September Manufacturing Activity and Consumer Sentiment, August Income and Spending and Construction

KEY DATA:  ISM (Man.): +1.2 points; Orders: flat/ Sentiment: +2.5 points/ Consumption: +0.8%; Disposable Income: +0.1%; Prices: +0.4%; Ex-Food and Energy: +0.3%

IN A NUTSHELL: “With inflation and Delta running hot, it is beginning to look like we are in for an early deceleration in growth.”

WHAT IT MEANS:  Lots of data and so little space to discuss the meaning.  So, let’s start with the September reports.  Manufacturing activity stayed strong in September.  The Institute for Supply Management’s index rose, and the level is high.  As for the details, they point to more of the same but no acceleration going forward. The order index was flat, the production measure signaled slightly slower growth, backlogs built more slowly, and prices of goods rose faster.  Hiring turned positive but is not strong.  The sector is in good shape and it should remain that way for a while.

As for consumers, there were two reports that spoke to their attitudes.  First, the University of Michigan’s Consumer Sentiment Index rose a touch in September, but it remains depressed.  Between the virus and inflation, there is not a lot to be happy about.

That sourness in consumer attitudes did not show up in August consumer spending, which surged.  Most of that was from nondurable goods purchases, which was likely driven by rising gasoline prices.  Indeed, the real story in this report was another jump in household’s costs.  That was true even when food and energy were excluded.  With incomes rising modestly, real or inflation-adjusted income actually fell sharply and the rise in consumption was cut in half.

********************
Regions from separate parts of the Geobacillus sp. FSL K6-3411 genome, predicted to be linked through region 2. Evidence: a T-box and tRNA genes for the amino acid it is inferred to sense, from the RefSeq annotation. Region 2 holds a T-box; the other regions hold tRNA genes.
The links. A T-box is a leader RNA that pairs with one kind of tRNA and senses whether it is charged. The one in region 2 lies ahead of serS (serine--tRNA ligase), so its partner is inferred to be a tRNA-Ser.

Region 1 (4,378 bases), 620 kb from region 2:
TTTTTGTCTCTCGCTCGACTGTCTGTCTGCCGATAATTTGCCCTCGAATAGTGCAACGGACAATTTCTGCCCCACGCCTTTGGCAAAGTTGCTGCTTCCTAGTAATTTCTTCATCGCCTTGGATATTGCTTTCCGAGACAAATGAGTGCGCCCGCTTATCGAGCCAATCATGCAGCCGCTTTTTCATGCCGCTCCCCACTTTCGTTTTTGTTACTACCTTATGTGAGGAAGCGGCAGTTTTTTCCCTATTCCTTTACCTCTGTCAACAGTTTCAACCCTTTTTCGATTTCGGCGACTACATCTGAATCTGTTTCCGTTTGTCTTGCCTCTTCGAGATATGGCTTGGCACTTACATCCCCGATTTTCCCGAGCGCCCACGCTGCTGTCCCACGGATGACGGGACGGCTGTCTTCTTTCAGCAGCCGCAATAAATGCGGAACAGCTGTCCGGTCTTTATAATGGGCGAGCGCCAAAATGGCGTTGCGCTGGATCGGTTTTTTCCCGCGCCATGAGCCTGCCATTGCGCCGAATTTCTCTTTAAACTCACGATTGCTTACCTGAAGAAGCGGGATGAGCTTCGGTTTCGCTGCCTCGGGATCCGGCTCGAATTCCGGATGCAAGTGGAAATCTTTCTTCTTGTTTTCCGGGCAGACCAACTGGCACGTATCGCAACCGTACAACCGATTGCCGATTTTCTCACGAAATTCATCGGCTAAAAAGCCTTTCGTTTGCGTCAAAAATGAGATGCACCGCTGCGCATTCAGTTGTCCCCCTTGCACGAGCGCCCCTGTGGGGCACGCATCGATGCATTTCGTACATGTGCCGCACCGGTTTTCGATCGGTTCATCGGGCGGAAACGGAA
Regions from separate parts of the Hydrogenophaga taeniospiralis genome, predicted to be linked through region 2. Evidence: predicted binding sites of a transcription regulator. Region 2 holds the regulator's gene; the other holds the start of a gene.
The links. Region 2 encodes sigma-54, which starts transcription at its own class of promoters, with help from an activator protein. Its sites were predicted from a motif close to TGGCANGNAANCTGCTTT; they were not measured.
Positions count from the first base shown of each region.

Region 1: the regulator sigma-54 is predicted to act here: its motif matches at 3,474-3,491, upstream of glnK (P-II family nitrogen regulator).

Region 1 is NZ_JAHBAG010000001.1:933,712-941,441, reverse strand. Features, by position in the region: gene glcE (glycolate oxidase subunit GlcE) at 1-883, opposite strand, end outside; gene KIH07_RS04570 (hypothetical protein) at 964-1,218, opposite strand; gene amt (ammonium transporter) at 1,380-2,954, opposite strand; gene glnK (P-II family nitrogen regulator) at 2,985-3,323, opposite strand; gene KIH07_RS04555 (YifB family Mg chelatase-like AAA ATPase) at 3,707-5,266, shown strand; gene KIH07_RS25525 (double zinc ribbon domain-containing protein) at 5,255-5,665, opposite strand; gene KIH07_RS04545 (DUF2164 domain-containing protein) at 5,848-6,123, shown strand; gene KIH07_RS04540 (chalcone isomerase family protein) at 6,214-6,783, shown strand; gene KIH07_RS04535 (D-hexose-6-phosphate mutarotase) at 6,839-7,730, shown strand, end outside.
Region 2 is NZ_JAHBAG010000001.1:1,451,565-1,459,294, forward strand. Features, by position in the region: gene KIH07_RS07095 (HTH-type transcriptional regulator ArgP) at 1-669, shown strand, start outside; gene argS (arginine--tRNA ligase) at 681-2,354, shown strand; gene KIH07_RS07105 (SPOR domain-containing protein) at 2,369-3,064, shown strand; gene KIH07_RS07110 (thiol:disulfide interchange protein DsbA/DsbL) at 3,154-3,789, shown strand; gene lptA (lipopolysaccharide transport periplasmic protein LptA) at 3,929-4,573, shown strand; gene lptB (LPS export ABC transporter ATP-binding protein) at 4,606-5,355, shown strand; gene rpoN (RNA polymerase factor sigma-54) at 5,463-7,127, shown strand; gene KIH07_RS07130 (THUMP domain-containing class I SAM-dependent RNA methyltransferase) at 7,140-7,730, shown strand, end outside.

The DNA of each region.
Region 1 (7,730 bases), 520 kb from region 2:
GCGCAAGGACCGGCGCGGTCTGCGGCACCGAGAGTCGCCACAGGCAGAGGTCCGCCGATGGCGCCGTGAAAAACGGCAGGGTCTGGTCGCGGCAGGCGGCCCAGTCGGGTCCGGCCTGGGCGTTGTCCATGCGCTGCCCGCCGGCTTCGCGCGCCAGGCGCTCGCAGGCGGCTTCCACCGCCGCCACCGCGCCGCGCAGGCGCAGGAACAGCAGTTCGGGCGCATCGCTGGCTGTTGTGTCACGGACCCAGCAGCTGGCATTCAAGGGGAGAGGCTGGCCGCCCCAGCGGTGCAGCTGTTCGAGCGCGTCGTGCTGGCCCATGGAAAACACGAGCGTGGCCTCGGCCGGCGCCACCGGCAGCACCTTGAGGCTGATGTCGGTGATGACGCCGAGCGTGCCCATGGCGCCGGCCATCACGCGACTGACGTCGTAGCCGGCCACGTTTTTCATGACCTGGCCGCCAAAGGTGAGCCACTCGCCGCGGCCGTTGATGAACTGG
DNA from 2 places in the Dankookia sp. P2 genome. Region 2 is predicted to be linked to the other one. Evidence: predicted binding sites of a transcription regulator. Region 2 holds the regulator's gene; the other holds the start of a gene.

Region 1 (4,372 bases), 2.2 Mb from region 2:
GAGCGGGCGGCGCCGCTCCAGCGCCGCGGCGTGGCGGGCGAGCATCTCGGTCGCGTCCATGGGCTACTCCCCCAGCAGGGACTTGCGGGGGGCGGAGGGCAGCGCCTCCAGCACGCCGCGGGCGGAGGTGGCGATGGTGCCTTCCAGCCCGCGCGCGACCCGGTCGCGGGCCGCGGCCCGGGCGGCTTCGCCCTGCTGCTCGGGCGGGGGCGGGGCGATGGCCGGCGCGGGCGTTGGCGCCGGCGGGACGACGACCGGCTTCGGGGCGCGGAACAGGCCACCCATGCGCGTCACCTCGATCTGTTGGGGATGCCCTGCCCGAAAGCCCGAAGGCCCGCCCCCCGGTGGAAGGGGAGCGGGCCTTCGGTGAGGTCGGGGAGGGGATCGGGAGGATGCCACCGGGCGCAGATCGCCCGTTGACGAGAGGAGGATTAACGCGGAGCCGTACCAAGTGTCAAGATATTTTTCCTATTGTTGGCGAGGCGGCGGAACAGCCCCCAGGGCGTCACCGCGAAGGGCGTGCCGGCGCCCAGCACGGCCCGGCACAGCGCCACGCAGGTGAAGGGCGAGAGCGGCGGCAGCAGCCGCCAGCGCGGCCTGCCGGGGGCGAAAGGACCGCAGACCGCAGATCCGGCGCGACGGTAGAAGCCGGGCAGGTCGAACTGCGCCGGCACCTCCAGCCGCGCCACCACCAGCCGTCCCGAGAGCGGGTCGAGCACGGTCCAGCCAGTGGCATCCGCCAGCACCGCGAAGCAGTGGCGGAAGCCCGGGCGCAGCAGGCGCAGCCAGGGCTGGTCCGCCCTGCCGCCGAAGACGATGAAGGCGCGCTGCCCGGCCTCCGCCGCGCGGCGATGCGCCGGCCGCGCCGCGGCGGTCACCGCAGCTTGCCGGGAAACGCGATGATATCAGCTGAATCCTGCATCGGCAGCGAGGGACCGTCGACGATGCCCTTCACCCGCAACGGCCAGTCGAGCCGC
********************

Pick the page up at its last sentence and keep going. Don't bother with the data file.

On the construction front, residential activity was up decently, but that gain was wiped out by a similar decline in nonresidential construction.  These data have been consistently revised upward, so before any judgment is made, let’s see what they look like in a month. 

IMPLICATIONS:Today’s data dump was, for the most part, disappointing.  It was nice to see that the manufacturing sector remains solid, but consumers are not a happy bunch and price increases are eating into their income gains, which is making them even more unhappy.  That doesn’t mean the economy is about to crater.  It’s just that we could see a deceleration toward trend growth occur sooner than expected.  I have growth back to the low 2% range during the second half of next year, but I don’t rule out that happening in the spring, especially if the virus is still with us in earnest.  But the real issue remains inflation and whether it is transitory of more persistent.  The Fed has created the conceptual possibility that it could accept inflation funning in the 2.5% to even 3% range for five years.  For the five and ten years ending 2020, the inflation rate, measured by the personal consumption expenditure deflator, averaged 1.5%. Inflation would have to average 2.5% for the next five or ten years to average out to 2%.  The Fed has built itself a huge cushion when it comes to inflation.It can run hot for an extended period and still meet its stated goal of averaging 2%.  That raises the questions, which I have discussed multiple times before: What happens to inflation expectations if inflation persistently runs above 2%; and is 2% the best inflation goal?  Those are the issues we should be debating, not whether inflation will decelerate from current levels.  It will, but where do we end up?  I continue to believe that trend inflation will be closer to 2.5% than 2% when things ultimately settle down.